When the innocence of a nation is shattered by a sudden and devasting act of war, the lives and loves of a generation are swept into the greatest conflict modern man has ever known: World War II.
one thing that never changes over the years in Michael Bay’s
movies, they are literally meant to be heard and seen. Despite
being constantly slammed by critics, most of his movies raked
in millions of dollars if not billions for the major studios
in Hollywood making him one of the hottest directors in demand
over the past decade.
In 2001, renowned producer Jerry Bruckheimer and Bay teamed
up for the fourth time to bring the World War II epic "Pearl
Harbor" to the big screen. Costing a staggering US$130
million to produce, it was the "Titanic" of 2001.
Coincidentally, the script by Randall Wallace (Braveheart,
We Are Soldiers) also took a cue from the James Cameron’s
hit. Instead of a sinking ship, Wallace sets his version of
a tragic love story in the middle of the Pearl Harbor attack.
And instead of Jack and Rose, we have Rafe (the then in-demand
Ben Affleck) and Danny (the breakthrough role for Josh Harnett)
as two childhood friends who falls for the same woman, Evelyn
(Kate Beckinsale before she turns to the Underworld) while
at the same time juggles between their day job at the air
force in the midst of the Japanese’s surprise invasion.
With an already bloated running time of 183 minutes, I shall
not further elaborate on the wanting plot. Bay apparently
has none of Cameron’s touch of tenderness and skillfulness
in weaving his onscreen lovey-dovey characters when it comes
to romance and drama. For most of the duration, we have prolong
shots of the protagonists staring into long space or looking
blankly at each other mouthing mushy dialogue while most of
us might find it hard to distinguish between boredom and anguish.
Many pinpoint the fault on Bay however I seriously think Wallace
should shoulder at least half of the criticisms as his screenwriting
duty is populated with so much clichés that it weakens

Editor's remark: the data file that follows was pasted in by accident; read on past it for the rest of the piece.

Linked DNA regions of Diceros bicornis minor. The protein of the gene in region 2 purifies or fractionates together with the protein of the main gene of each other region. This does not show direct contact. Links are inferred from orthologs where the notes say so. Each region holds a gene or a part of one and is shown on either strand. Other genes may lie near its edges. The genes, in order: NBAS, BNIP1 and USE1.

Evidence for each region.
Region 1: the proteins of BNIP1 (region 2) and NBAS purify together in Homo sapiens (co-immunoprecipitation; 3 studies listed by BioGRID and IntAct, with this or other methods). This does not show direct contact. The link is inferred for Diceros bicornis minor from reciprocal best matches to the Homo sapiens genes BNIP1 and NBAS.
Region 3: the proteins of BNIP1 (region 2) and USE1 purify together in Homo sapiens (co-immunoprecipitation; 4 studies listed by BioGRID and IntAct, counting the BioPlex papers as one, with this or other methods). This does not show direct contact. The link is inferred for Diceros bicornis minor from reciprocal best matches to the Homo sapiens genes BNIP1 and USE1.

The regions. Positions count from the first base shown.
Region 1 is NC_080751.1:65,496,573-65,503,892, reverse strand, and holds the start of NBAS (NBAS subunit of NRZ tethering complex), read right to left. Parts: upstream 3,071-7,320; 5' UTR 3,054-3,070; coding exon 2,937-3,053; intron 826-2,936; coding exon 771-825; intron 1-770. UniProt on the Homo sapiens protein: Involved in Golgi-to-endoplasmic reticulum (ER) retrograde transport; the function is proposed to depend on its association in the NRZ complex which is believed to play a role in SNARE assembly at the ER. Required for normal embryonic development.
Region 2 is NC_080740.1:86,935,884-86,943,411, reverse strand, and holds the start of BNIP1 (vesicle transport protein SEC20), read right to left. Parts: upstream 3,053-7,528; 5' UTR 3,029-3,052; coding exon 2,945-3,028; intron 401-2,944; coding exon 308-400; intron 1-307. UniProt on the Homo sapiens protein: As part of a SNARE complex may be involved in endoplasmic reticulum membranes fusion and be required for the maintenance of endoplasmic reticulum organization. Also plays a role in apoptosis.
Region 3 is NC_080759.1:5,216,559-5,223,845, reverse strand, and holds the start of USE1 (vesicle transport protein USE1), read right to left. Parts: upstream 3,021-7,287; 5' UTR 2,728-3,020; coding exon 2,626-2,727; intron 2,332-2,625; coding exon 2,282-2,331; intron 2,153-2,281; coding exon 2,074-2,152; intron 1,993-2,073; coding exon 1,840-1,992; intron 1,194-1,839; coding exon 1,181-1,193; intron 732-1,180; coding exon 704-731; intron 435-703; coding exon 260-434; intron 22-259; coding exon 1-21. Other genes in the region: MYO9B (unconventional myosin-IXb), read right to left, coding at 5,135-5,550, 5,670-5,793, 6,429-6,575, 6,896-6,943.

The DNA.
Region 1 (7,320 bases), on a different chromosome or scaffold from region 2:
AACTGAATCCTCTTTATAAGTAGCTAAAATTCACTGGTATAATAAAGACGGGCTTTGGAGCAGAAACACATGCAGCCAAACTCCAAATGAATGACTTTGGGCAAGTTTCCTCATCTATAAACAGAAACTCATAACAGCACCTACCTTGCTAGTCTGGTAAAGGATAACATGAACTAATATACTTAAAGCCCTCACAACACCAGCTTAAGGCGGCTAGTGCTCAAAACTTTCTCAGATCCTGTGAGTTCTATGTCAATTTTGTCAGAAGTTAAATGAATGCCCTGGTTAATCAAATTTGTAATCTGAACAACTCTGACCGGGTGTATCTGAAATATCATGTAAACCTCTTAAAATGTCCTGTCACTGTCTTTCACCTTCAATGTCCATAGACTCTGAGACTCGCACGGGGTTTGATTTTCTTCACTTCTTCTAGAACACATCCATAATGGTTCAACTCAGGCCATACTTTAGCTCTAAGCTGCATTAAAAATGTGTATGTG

the believability of the characters and historical events.
The only salvageable fact about "Pearl Harbor" is
the massive 'pearl harbor' attack sequence which lasts approximately
40 minutes almost an hour after the movie started and the
subsequent Doolittle raid. This is where Bay unleashes his
'bayhem' with amazing aerial chase sequences with torpedoes,
guns firing at all angles and the capsized of the USS Arizona,
all convincingly rendered using live-action effects and digital
effects by ILM. The once award-winning commercials helmer
and music video director is at his peak when choreographing
massive scenes of carnage but stalls when it comes to dramatic
Besides the three leads, veterans liked Alec Baldwin, Jon
Voight, Academy-award winner Cuba Cooding Jr, the late Mako,
Dan Akroyd, Tom Sizemore, the very young Jamie King and Jennifer
Garner had their fair share of limited screentime. Despite
emphasizing on the fact that most of the characters were based
on actual real-life persons, "Pearl Harbor" was
heavily criticized for all its historical inaccuracies.
"Pearl Harbor" received a rather lukewarm response
at the domestic box office but recoup its costs after all
the international receipts were taken in. Those going for
Bay’s high paced action saturated stuff were disappointed.
The soapy romance between the leads qualified more like a
full-blown commercial (cosmetics would be a good one) but
the CGI enhanced war sequences (digital smoke, warplanes,
ships….) stand out to be the best since the opening
beach attack on "Saving Private Ryan". Basically,
you need to see to believe the luscious visual Bay had composed
and listen to all the bombastic surround sound effects created.
Well, to really feel for the onscreen characters is another
SPECIAL FEATURES :
The following featurettes are presented in non-HD format:-
Kudos to the thoughtful Blu-ray producers who included a Movie Showcase feature that allows you to gain instant access of the movie’s cinematic moments on your theatre system without suffering through hours of mushy romance.
Journey to the Screen: The Making of Pearl Harbor lasts a whopping 47 minutes. Consisting of interviews with the principal cast and crew members as well as World War II veterans, most interestingly are the behind-the-scene shots of choreographing the attack sequence.
The Japanese Perspective is a short 5 minutes feature consisting of interview with the Japanese cast members including the late Mako. Not surprising, it’s a typical PR segment that offers none of what the feature is supposed to be.
This Blu-ray disc rounds up with the original theatrical trailer and a music video, "There You’ll Be" by Faith Hill.
While the visual lacks the vibrancy of the current BD releases in the market and has minor noise, it’s still a triumph over the DVD version. Bay has proven to have an eye for visual sense and here it is, a beautiful to look at but pity hollow romance war epic.
Jump straight to chapter 22 and awe your friends and neighbours with the English PCM 5.1 soundtrack. Featuring a hyper soundtrack with deep bass, the sound of machine guns and explosions going off at your surround will definitely blow your ear drums away. I should say this title belongs to the "Show Off Your Home Theatre System" category. Highly recommended in the audio/visual department.
by Linus Tee
Posted on 20 October 2009